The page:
+1

Very true.

edit: Though the enthusiasts/people who want the latest and greatest will be all over this.
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#14
Delta6326
sweet maybe some day i will up grade to a new quad.:rockout:

im finally back from like a 9day vaca
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#15
happita
This sounds like the perfect upgrade for me. New MB/CPU/RAM to fuel the fire! Looking to jump on the Quad-Core bandwagon finally. Those TDP numbers look pretty good considering first generation i7 Quads were at a steady 130. I definitely wouldn't say that this new gen doesn't have any advantages over current i7, to say that would be....well.....a little ignorant.
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#16
D4S4
Fuck yeah!!!1! seems like the good ol s479 times are coming back :D
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#17
driver66
by: D4S4
Fuck yeah!!!1! seems like the good ol s478 times are coming back :D
fixed
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#18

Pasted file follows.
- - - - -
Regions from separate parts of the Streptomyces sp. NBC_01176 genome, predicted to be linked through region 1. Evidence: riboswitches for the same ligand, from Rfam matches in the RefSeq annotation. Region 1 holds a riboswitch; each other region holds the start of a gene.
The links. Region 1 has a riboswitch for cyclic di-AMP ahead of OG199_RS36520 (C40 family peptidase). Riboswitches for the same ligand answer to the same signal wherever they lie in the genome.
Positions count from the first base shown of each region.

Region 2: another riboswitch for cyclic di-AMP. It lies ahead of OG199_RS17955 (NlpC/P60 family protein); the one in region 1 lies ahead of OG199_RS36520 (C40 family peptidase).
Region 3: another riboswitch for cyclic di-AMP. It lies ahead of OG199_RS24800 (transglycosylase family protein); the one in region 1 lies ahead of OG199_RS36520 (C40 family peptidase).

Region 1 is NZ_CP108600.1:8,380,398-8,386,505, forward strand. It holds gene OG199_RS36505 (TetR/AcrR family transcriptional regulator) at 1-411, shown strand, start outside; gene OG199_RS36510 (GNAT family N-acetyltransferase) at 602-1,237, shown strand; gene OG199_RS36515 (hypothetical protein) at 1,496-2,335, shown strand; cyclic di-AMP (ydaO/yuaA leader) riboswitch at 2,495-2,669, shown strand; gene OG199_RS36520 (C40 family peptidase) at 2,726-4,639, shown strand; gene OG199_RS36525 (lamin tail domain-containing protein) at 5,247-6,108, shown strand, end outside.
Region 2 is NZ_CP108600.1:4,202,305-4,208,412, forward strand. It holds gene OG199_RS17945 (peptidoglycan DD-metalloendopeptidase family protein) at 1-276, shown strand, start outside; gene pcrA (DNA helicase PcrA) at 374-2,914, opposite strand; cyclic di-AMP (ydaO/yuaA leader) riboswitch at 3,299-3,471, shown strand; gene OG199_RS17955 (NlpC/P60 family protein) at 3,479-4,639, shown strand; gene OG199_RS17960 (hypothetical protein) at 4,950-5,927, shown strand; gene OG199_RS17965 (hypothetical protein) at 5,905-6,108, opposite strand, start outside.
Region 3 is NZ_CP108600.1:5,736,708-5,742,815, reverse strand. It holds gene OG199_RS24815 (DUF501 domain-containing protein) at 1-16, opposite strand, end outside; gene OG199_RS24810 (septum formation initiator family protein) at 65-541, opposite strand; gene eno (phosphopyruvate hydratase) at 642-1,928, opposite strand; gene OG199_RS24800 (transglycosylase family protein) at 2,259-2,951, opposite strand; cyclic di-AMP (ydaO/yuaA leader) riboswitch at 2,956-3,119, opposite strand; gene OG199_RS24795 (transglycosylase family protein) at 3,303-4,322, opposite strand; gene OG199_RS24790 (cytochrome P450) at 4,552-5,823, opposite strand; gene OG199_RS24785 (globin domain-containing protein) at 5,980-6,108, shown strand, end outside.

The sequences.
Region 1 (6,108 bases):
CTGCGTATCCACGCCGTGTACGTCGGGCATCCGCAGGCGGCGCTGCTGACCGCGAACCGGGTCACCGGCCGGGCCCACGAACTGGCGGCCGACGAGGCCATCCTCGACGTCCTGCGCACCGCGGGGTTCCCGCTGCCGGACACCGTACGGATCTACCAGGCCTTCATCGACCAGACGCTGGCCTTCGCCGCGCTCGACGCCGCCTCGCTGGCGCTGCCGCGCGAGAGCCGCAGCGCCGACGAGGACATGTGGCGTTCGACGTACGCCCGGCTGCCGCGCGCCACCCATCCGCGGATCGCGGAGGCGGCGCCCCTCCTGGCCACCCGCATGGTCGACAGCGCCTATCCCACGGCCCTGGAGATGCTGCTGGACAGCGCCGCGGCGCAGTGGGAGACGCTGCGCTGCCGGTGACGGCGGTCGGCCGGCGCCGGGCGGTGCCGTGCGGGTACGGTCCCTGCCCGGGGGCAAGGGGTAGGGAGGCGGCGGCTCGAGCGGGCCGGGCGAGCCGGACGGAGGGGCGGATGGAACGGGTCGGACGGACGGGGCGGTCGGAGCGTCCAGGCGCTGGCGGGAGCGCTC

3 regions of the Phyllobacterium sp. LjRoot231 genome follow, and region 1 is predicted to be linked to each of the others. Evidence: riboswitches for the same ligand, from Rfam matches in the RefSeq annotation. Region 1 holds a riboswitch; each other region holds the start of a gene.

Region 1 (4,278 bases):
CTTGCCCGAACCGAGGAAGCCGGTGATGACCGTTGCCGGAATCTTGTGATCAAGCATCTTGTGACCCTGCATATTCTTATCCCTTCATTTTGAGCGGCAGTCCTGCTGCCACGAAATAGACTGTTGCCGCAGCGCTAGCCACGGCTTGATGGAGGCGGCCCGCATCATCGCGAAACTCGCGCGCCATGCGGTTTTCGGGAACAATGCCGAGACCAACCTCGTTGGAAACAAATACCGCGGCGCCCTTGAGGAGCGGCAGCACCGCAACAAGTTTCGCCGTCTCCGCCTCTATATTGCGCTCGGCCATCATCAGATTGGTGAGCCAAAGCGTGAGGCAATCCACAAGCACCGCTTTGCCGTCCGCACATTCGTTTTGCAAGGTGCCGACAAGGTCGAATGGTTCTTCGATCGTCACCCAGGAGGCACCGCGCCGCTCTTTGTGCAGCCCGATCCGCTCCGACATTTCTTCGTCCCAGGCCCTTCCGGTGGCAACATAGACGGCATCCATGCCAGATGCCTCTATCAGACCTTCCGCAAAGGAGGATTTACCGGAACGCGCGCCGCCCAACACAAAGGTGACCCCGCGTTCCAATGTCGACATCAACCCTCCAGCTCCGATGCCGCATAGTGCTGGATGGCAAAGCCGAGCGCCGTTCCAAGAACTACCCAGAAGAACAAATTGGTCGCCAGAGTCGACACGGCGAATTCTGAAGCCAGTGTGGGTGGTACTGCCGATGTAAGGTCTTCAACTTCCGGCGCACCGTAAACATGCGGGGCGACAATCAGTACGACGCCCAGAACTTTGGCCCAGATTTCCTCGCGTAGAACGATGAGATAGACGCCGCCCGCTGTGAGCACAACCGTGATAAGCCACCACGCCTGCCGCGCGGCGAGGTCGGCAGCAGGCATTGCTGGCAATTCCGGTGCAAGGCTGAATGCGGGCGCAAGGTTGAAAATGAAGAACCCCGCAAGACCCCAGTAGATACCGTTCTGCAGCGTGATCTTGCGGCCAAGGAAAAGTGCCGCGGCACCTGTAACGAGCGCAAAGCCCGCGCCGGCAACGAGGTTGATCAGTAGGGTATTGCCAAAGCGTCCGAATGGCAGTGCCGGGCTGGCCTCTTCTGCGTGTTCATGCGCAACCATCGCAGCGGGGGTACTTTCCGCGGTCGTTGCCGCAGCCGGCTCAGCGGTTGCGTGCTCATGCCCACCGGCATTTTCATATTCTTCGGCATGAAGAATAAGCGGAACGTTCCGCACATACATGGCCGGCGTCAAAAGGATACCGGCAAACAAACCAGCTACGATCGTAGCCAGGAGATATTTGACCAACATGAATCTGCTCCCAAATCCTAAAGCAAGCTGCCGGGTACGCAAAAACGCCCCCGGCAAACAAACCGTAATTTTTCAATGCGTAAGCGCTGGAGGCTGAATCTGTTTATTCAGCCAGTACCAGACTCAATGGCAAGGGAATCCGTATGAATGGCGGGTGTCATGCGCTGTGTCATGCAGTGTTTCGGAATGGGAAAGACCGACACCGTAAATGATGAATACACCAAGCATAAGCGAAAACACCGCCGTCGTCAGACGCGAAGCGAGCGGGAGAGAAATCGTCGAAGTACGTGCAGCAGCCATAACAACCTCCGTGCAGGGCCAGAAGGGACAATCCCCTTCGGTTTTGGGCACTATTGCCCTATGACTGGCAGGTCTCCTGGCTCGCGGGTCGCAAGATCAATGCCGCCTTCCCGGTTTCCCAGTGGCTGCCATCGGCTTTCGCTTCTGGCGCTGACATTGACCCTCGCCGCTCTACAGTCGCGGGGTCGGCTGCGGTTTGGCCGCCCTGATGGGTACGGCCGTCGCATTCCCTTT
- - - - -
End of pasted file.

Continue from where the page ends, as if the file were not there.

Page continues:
overclocking101
frome the sounds of it they wont overclock like mad well at least 1155 wont. i wont be doing this lineup ill wait for the 1156 chips to hit rock bottom and milk them. lwets hope intel dont sky775 us 1156 and 1366 guys. meaning lets hope they actually keep new cpu's for these sockets.
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#19
CDdude55
Crazy 4 TPU!!!
Ya i'm still waiting for a cheap six core for 1366.
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#20
Flanker
interested to see what the price premium of the S and T models will be, hopefully they won't be as ridiculous as i5-750S
Posted on Reply
#21
newtekie1
Semi-Retired Folder
by: btarunr
At this point we're not entirely sure what differentiates Core i5 24xx from Core i5 25xx, frequencies don't seem to be it. Perhaps there's an instruction set or a feature that's enabled on the 25xx.